Carissa Mine, South Pass City, 1911.
The Carissa Mine is the chief mine at South Pass City. In 1867 Sioux Indians attacked the miners. The miners fled, but returned
and by 1868 had mined some $15,000.00 of gold. With the rush, optimism, if not the town, bloomed.
The Indians continued to be a problem. In May 1868, Indians in a raid carried off an estimated
100 horses and mules. Although the miners were well armed, they were now short on mounts and were unable
to successfully pursue the raiders. In order to bring in mining supplies and equipment, the herds of horses
and mules were replenished. A month later, the Indians returned and again took the stock as well as
general merchandise. They killed four men. In August, Indians attacked an ox train bringing in supplies for
one of the new mercantile establishments. The two freighters were wounded but suceeded in driving off the
Indians. The more severerly wounded driver was wrapped in blankets and left beneath a wagon while the other named Hirst went for help.
Upon his return with William Rose, William Tweed and another man, they found that the driver dead and the merchandise gone.
Rose was a newly appointed County Commissioner and a part owner of the Empire State Mine. Tweed, a Yorkshireman, operated a butcher shop in
South Pass City. Later Tweed brought the first herd of sheep into the Lander Valley. The party
attempted to return to South Pass City but were attacked by the Indians near the Ice Slough. The four took refuge in a willow grove.
Rose had a fast horse and determined to ride for help. In the words of Professor C. G. Coutant,
The History of Wyoming, Chaplin, Spofford & Mathison Printers, Laramie City, 1890,
"Poor Rose discovered that his great confidence in his racer was misplaced, and
like many another, found that he had staked his all on the wrong horse."
Rose was balding. Thus, the Indians were able to take only one side side scalp. They also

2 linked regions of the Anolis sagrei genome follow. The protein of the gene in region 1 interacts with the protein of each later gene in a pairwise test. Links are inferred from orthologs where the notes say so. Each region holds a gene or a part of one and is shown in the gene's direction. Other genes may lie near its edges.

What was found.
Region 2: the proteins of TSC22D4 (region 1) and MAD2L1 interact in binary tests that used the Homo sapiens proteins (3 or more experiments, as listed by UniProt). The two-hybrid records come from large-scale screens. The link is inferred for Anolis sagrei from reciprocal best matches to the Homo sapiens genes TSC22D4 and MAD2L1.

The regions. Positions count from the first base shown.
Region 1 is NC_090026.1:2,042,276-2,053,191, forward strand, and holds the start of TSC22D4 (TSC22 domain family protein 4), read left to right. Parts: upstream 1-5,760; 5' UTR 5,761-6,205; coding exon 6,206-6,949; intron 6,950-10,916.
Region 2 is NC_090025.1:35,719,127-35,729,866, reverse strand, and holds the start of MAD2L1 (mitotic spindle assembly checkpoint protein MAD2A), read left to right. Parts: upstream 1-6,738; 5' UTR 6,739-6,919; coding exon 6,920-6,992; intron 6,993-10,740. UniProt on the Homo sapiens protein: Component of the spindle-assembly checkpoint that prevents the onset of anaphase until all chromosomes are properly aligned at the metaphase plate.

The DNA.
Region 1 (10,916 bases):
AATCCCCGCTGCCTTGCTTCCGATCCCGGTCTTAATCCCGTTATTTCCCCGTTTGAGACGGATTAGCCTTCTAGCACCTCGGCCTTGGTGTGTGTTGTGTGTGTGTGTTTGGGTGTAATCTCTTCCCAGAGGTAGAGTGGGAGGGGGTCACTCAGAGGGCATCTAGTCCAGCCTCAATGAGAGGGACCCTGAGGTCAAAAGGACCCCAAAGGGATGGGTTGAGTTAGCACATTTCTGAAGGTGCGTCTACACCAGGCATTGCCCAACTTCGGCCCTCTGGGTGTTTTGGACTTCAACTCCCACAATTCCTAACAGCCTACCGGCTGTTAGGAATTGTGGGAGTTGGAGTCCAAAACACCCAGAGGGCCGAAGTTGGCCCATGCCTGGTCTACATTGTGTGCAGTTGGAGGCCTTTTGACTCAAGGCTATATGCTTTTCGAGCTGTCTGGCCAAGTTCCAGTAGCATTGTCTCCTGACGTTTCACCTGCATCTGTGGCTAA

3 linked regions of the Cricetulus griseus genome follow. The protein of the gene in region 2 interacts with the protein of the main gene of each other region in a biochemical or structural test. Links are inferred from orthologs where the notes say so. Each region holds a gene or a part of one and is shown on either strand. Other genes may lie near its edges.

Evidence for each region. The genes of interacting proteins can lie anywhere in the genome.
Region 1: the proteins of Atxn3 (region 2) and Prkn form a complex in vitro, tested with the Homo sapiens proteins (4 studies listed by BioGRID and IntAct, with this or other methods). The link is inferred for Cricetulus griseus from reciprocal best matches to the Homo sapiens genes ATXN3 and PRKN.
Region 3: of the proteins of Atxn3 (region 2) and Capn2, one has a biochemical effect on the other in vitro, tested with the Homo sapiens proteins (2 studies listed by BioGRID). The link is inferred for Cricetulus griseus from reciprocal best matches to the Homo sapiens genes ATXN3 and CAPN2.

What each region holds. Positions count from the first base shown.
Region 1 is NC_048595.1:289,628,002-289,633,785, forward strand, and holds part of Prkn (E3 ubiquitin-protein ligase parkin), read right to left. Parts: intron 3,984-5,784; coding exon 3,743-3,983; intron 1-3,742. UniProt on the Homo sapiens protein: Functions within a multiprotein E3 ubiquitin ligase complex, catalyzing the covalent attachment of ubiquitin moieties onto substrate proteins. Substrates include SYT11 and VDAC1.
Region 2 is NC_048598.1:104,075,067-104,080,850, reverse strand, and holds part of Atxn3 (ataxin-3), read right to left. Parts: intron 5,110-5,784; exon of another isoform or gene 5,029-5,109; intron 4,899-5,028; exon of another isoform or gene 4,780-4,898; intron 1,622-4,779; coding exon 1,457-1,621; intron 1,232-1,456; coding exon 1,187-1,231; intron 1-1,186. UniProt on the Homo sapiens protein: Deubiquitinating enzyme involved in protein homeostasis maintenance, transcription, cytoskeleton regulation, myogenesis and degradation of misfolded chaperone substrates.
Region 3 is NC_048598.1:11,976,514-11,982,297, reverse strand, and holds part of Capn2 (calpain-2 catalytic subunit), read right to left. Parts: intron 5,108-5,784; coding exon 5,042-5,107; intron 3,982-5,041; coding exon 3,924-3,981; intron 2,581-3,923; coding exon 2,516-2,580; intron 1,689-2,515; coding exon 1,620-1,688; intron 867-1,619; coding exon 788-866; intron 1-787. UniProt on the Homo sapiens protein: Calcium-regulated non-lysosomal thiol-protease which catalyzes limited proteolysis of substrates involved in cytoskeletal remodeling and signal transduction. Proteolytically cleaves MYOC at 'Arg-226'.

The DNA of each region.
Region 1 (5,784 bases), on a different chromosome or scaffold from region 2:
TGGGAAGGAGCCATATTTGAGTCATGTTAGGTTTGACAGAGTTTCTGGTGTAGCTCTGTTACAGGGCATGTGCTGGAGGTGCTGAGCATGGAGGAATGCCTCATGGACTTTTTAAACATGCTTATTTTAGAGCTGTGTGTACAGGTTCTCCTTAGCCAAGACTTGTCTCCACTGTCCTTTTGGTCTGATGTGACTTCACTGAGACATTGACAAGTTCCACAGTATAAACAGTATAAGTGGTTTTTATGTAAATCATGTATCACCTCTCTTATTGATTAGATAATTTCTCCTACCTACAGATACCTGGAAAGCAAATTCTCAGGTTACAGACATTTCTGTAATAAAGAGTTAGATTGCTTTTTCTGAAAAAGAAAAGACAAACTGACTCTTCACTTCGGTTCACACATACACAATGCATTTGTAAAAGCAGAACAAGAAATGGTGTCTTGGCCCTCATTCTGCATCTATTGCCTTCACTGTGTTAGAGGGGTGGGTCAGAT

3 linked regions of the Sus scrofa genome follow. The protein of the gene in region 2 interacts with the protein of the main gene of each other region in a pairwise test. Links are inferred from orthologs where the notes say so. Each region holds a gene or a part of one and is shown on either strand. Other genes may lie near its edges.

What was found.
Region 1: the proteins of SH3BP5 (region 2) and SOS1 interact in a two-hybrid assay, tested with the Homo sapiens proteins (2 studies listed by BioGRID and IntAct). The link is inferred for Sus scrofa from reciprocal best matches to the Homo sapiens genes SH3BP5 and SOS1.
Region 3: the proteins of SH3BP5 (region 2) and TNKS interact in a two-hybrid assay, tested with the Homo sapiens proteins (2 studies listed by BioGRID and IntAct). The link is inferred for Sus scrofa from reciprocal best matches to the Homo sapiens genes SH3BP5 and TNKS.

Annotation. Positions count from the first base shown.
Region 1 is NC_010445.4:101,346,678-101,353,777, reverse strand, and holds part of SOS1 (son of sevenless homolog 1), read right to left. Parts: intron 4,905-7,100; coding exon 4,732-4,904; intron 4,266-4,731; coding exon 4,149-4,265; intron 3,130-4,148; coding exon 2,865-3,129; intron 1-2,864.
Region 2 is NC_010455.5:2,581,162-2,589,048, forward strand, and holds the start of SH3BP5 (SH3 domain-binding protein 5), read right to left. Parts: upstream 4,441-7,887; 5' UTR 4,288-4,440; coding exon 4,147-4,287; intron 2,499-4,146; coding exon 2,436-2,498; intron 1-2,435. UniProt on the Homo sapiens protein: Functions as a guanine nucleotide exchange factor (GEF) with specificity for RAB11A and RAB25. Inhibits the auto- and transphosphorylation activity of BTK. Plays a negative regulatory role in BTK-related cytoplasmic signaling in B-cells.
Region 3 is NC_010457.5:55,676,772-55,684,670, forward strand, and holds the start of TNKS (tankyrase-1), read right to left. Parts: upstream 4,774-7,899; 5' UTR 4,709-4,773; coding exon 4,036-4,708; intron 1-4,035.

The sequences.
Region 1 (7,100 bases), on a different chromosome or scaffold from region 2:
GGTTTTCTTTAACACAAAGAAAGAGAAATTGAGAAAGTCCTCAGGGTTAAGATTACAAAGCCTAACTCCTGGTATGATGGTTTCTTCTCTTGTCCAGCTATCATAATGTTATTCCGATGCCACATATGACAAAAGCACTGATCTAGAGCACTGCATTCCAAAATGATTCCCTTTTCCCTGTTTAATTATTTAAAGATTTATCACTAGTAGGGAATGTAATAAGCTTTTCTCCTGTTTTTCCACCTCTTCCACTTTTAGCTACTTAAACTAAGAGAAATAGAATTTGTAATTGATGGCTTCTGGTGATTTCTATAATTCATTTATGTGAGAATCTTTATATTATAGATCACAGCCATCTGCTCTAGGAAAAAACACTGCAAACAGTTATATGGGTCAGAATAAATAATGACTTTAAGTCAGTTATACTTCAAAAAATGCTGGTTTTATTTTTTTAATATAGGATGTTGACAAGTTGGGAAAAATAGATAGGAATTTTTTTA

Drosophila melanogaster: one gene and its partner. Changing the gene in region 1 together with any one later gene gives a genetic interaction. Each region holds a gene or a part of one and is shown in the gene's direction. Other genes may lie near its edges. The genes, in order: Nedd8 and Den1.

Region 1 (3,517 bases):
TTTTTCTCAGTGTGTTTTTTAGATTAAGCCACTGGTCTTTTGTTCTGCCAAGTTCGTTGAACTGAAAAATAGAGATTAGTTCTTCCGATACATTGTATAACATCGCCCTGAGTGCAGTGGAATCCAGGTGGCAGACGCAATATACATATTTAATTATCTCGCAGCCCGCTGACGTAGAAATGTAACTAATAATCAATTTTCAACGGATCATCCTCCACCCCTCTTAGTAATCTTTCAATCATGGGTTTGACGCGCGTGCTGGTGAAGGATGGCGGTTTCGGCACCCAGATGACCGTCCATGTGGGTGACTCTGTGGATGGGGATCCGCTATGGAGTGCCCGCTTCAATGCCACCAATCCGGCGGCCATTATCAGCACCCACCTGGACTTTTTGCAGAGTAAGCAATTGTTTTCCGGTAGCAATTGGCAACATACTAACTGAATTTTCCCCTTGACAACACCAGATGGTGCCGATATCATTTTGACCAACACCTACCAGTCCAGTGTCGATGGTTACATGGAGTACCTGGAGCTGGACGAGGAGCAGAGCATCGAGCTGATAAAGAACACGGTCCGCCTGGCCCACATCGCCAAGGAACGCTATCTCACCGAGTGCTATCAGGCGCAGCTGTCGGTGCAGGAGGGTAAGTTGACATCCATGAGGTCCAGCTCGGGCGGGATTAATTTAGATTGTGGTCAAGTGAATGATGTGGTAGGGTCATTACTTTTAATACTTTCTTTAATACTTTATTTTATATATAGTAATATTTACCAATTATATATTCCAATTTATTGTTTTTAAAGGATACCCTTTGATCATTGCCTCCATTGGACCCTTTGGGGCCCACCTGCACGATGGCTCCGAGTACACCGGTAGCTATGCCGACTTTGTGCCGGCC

took one ear and the sinews from his arms and back, apparently to use to tie arrow heads and as bow string in the
same manner as they would use the sinew from deer. Jim Clayton in his Journal commented,
"In fact poor Bill seems to have been pretty much used up." Rose's demise permitted the
others to escape.
Head Frame, Empire State Mine (B & H Mine) near South Pass City.
Photo courtesy Library of Congress.
Cabin and Shaft House, Empire State Mine (B & H Mine) near South Pass City.
Music this page:
Oh, My Darling Clementine
In the centre of a golden valley,
Dwelt a maiden all divine,
A pretty creature, a miner's daughter,
And her name was Clementine.
Oh my darling, oh my darling,
My darling Clementine,
You are lost for me forever,
Dreadful sorry, Clementine.
Her noble father was the forman
Of ev'ry valued mine,
And ev'ry miner and ranchman
Was a brother to Clementine.
The foreman miner, an old forty niner,
In dreams and thoughts sublime,
Lived in comfort with his daughter,
His pretty child Clementine.
When far away, he would often pray
That in his sunny clime
No harm might overtake her,
His favorite nugget, Clementine.
When the day was done and the setting sun
Its rays they ceased to shine,
Homeward came the brawney miner
To caress his Clementine.
None was nearer, none was dearer,
Since the days of forty-nine
When, in youth, he had another
Who was then his Clementine.
She led her ducks down to the river,
The weather it was fine,
Stubbed her toe against a sliver,
Fell into the raging brine.
He heard her calling: father,
Her voice was like a chime,
But alas he was no swimmer,
So he lost his Clementine
Next page: South Pass City continued, Women's Sufferage.